Art & Desgin

‘Inclusive design’ has become so widely used that it’s meaningless. Th

At both tech companies and design studios, inclusive design has become shorthand for “good design,” and the “right thing to do.” The phrase is so common in tech that a quick Google search yields countless UX blog posts and video recordings extolling its virtues. But as a phrase that seeks to combine inclusivity with design becomes more popular, its limitations also become more glaring.

While inclusivity is undeniably important, the definition and implementation of inclusive design can be problematic. It often fails to treat disabled people as equals—both in actual employment and in empowering them to make real changes on products and processes. If design truly is to become more inclusive, the process needs to become more equitable.

According to the U.S. Bureau of Labor Statistics, 19.3% of disabled people were employed in 2019 and 17.9% in 2020—a 1.4% decrease in a year ravaged by the coronavirus. But even before the pandemic, disability employment rates averaged just 18.7% between 2016 and 2019. In tech, where inclusive design has become the de facto framework to discuss disability and design, representation remains low. Among the handful of tech companies that reported a disability employment rate in 2020, 6.1% of Microsoft and Google employees self-identified as disabled, and 3.9% at Facebook. Meanwhile, according to the Centers for Disease Control, 26% of U.S. adults have a disability.

I’ve worked as a UI designer and a technologist for more than a decade; and having spent years working alongside disabled educators and software engineers, discussions about software accessibility and inclusive design are part of my daily routine. I’ve also done academic research into disability and design, which gave me the opportunity to build deeper connections in the disability community and helped me understand disability from a historical, cultural, and socioeconomic perspective. Instead of “people with disabilities,” as a neurodivergent person, I am consciously using the identity-first phrase “disabled people” in this piece to reclaim the word “disabled” from stigmatization. Disability is a culture, not a marker that delineates us from our environments. “Disabled” is not a bad word.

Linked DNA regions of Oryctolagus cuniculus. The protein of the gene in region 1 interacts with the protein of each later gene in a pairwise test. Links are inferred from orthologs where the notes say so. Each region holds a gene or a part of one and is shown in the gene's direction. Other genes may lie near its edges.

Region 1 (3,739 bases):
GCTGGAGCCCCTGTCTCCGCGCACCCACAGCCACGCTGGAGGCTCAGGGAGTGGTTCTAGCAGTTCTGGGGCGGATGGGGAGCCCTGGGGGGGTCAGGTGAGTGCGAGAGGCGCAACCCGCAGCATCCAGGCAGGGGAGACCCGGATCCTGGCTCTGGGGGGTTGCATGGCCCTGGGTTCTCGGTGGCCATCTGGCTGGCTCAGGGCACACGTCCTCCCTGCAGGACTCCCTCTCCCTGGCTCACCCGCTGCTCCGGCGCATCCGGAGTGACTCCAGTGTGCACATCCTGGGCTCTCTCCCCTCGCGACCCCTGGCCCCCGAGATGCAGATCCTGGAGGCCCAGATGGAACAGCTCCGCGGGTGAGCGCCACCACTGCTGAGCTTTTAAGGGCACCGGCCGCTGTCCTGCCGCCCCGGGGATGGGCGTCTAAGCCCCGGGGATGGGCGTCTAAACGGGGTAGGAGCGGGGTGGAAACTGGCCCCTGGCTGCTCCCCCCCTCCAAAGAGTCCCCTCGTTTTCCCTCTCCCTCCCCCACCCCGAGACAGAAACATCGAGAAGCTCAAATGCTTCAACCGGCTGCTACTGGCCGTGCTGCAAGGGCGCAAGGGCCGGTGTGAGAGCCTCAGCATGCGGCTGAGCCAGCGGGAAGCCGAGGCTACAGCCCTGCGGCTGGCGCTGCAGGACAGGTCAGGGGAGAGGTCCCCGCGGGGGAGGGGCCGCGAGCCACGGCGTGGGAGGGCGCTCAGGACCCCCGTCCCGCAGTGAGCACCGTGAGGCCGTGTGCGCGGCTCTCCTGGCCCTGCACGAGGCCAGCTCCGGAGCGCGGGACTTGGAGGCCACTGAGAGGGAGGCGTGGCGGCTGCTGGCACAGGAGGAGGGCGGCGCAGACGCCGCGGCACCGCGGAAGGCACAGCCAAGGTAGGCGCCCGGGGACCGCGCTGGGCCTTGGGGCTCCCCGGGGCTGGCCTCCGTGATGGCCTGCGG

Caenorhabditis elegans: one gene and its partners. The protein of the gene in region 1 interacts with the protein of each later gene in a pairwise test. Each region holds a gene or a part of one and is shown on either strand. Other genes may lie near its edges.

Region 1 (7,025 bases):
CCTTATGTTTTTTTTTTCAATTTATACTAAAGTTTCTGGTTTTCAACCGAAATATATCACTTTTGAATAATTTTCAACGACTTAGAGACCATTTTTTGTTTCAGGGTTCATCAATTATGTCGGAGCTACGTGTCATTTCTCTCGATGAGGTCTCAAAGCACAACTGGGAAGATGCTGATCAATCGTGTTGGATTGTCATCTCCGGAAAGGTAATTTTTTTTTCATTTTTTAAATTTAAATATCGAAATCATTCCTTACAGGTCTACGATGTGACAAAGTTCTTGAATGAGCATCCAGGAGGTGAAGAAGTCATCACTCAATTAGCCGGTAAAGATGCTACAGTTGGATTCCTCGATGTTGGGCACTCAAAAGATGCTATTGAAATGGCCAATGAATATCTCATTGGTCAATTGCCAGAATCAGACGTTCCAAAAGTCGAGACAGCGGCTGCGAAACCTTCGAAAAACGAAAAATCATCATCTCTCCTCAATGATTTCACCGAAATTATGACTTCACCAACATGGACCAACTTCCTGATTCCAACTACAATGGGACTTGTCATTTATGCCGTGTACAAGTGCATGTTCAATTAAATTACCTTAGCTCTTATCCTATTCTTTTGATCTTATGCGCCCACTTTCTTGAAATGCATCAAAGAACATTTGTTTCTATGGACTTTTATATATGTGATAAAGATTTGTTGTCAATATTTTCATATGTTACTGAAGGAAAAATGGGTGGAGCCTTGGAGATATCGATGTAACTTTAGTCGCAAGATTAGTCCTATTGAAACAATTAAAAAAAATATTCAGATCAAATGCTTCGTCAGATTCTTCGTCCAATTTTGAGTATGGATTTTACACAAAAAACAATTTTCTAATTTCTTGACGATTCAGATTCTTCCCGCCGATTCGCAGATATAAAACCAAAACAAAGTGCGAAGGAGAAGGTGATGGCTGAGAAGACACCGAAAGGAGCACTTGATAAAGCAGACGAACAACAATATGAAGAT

“Inclusion” isn’t always meaningful—or well paid

Historically in the United States, many disabled workers have been underpaid. Under the Fair Labor Standards Act of 1938, some businesses are allowed to pay disabled workers a wage lower than the federal minimum. Today, some disabled workers make as little as 38 cents in a pay period. Even in companies where disabled workers are paid above minimum wage, they often make less than their non-disabled colleagues. A 2019 study by the U.S. Census Bureau found that disabled people make only 66 cents for every dollar compared to their non-disabled counterparts.

While inclusive design highlights the importance of including disabled people in design processes, it can lack nuanced discussions and clear directives on how they’re included. Those “included” are often underpaid or are included as unpaid “experts.” Even those who are employed don’t always feel represented. A study by Global Disability Inclusion and Mercer found that most disabled employees don’t feel they are “appropriately involved to make decisions” in their work. The study also reveals that many disabled people don’t feel their jobs “make good use of their skills and abilities.”

I conducted an informal Twitter poll asking if disabled employees felt empowered to offer impactful change on the products they work on. 91.4% responded “No.” This isn’t a surprise to Dr. Cynthia Bennett, a researcher in human-computer interaction, who argues that disabled participants are often seen as users of technology, not creators. Their educational background is often “presumed nonexistent,” says Bennett.

A design process that strives to push the boundaries of inclusion should focus not only on the process of design, but also the process of inclusion, defined by equal compensation, representation, and opportunities.

Who does “inclusive design” actually include?